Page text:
Social Anxiety in High-functioning Children and Adolescents with Autism and Asperger Syndrome published in the Journal of Autism and Developmental Disorders.
on the following blog post;
High Functioning Autism vs. Asperger’s: You say tomato I say tomahto
It had a few interesting things to say - so please, have a read.
What I found particularly interesting
I've stated before on this blog that the only difference between Aspergers and High Functioning Autism is a language delay but I've always had this problem with my youngest child, who is diagnosed with HFA but is doing a lot of speech therapy. You see, he's rapidly gaining language skills to the point where he's now certainly much more able to tell us what went on at preschool than my older (aspie) son did at the same age.
I keep thinking - what happens to the HFA diagnosis when the language delay disappears? My wife correctly surmised that it meant more than a simple "delay" in speech but I still couldn't quite get my head around the problem. Did it mean writing? conversation?
It was this paragraph (from the translating autism blog mentioned above) which really helped me to understand the problem;
In regards to their social interactions, in my clinical experience and interaction we colleagues, we see a difference in their ‘relative’ need for social companionship. In general children with HFA seem to just want to be by themselves without an explicit desire to interact with peers. They interact when necessary and when such interaction is functional, but not for the “intrinsic joy” of having social interactions. On the other hand, children with AS tend to desire close relationships with peers and explicitly talk about wanting more friends, but their social uniqueness make the establishing of such relation more difficult.This, I think, makes it very clear that the "difference" isn't so much about a "language delay" as an interest in friendship.
My youngest has certainly made massive gains in his language skills and is a better talker than his older brother was at the same age. He doesn't however have many friends - the few he has are mostly acquaintances.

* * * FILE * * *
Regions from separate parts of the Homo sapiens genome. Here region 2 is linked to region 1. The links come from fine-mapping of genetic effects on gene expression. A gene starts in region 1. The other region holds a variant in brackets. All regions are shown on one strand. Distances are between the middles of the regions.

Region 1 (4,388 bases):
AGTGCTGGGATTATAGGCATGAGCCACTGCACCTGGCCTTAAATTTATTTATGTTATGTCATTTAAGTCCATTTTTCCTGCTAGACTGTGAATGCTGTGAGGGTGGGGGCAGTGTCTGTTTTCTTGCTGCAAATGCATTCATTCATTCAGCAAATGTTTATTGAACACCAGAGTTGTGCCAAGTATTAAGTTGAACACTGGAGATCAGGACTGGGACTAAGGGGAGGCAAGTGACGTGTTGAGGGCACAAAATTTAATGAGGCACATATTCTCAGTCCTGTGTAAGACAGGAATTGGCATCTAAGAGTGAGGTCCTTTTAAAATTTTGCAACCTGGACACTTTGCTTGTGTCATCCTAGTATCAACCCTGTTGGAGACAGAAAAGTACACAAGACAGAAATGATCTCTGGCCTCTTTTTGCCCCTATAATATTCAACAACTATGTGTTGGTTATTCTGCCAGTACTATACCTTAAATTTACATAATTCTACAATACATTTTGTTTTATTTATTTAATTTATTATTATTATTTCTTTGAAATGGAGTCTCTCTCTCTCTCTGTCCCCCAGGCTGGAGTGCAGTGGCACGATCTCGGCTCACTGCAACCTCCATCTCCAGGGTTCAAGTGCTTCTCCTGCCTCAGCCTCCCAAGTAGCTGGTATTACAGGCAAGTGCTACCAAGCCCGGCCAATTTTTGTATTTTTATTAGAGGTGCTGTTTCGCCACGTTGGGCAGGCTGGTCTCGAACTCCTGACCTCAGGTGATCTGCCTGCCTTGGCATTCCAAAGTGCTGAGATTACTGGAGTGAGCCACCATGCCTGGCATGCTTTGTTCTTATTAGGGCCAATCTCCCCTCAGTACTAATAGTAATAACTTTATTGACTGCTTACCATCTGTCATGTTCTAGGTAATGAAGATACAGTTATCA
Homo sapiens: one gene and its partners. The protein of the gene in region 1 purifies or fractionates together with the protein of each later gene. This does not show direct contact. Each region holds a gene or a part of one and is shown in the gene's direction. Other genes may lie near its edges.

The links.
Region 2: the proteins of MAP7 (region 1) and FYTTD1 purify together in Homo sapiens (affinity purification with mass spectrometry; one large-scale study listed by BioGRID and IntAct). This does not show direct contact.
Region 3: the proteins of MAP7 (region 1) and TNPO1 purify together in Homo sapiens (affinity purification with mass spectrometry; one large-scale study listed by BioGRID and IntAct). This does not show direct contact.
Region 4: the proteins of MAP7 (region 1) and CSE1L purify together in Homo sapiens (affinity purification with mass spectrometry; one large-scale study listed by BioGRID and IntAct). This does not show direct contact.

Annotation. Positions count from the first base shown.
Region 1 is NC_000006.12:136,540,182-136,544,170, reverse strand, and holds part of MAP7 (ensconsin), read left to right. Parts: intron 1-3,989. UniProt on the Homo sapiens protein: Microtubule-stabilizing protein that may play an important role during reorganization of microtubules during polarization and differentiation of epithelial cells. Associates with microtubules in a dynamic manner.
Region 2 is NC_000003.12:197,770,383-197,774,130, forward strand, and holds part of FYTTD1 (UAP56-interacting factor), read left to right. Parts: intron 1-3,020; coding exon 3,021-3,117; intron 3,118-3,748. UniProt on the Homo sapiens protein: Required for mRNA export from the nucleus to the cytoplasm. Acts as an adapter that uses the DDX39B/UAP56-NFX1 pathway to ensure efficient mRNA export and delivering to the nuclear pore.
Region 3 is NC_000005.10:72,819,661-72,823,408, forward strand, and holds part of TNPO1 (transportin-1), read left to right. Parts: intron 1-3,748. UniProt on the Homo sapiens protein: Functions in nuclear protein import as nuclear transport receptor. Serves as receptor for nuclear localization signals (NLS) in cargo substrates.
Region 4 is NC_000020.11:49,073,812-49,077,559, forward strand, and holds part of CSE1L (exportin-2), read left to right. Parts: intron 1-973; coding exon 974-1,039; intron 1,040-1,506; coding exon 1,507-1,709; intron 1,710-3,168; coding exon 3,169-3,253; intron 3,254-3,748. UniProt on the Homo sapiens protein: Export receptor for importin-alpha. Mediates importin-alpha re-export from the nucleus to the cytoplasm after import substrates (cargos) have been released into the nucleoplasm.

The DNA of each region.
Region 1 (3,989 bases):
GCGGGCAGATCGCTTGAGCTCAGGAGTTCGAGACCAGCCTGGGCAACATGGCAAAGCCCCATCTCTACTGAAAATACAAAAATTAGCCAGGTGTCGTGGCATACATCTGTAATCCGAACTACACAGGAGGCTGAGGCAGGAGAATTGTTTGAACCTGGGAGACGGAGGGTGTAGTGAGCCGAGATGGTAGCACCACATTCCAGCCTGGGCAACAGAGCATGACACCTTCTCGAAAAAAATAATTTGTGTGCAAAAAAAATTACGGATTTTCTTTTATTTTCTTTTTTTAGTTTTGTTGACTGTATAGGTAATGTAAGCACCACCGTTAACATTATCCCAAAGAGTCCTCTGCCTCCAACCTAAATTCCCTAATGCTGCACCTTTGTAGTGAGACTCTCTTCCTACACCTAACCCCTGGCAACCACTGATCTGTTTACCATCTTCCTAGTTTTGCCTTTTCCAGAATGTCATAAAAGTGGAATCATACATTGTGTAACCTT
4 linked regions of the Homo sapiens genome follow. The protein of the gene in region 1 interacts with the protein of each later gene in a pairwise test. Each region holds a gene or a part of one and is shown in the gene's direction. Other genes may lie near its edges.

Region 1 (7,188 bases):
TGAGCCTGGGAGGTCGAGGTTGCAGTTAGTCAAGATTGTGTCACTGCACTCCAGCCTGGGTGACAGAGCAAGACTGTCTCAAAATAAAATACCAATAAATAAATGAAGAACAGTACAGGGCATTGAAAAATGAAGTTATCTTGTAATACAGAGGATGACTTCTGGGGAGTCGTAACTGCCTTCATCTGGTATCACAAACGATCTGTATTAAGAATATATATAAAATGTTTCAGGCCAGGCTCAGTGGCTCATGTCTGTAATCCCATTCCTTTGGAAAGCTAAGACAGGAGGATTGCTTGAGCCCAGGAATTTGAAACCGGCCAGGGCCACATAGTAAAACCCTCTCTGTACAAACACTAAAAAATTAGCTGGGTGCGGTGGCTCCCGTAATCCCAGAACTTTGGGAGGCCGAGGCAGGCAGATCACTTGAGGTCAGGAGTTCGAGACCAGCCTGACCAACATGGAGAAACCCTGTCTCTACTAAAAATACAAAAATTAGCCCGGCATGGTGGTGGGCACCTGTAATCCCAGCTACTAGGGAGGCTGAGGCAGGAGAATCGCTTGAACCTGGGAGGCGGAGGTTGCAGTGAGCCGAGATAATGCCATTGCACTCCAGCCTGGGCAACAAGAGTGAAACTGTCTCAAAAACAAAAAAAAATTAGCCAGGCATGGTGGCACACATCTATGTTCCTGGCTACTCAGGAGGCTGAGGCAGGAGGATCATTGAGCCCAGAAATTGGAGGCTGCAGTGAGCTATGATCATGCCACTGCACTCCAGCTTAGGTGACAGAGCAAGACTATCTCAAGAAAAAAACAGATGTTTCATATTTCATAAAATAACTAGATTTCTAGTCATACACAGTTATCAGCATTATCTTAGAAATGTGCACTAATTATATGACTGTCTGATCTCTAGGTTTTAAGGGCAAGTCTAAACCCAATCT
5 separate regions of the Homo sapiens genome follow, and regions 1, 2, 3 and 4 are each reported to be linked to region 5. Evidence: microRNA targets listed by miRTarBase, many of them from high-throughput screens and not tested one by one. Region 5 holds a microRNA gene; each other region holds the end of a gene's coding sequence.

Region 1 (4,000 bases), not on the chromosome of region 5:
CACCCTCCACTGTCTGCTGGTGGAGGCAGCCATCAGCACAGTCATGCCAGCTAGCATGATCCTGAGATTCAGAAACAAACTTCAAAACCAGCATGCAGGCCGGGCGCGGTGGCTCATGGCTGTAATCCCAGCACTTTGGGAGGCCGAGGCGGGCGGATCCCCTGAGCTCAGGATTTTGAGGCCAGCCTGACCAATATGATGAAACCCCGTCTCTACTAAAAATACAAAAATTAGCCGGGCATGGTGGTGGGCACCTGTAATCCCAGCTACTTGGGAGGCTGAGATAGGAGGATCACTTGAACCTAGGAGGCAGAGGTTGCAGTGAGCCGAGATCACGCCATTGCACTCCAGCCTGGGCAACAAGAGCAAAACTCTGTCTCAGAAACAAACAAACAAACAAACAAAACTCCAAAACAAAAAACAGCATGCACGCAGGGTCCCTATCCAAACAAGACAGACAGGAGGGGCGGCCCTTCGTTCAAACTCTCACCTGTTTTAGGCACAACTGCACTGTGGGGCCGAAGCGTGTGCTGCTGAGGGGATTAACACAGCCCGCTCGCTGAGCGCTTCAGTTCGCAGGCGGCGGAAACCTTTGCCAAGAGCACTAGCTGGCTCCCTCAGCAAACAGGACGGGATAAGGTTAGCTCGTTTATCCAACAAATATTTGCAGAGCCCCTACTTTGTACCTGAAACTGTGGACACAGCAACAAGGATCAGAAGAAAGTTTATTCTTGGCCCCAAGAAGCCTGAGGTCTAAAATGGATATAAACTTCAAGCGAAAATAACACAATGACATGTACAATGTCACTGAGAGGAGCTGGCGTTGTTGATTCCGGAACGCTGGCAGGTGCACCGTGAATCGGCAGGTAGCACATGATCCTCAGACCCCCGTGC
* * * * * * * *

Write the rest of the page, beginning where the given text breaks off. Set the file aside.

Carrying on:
To illustrate this;
Recently, we had an incident at preschool when my wife was dropping him off. Another boy called out to him and she said - "oh look, that boy knows you - what's his name". My son responded with "I don't know".
Unfortunately, the other boy's mother was standing nearby and she burst into tears saying "How could he not know my son's name? They've been playing together for over a year!".
My wife was able to gloss over things by suggesting that he was just mucking around and that "he always does that" but it was nearly an incident.
Some thoughts on Social Anxiety...
There's one other thing that the post says about aspergers which I'm sure you can already infer from the definitions above.
It suggests that if both HFA and Aspergers children have difficulty with social interactions but that HFA children don't care anyway. Then Aspie children would be expected to have higher stress levels (social anxiety) than HFA children. Their trials however don't bear this out.
In tests of social anxiety with HFA, AS and NT children, both the HFA and AS groups had more or less the same levels while still being considerably more anxious than their neurotypical peers.
What's worse was that;
The anxiety problems tended to decrease with age in typically developing kids, but these problems increased with age in the children with HFA/AS.In my discussions with teenage and adult aspies, I've seen a high incidence of "lonliness" and other forms of social anxiety related to the inability to make friends. I haven't really noticed this as much in autistic adults. This could be a perception thing on my part or the fact that I talk to many more aspies than HFA's.
I'd really like to see what the results would be if this study were to be redone with adult aspies and high functioning autistics.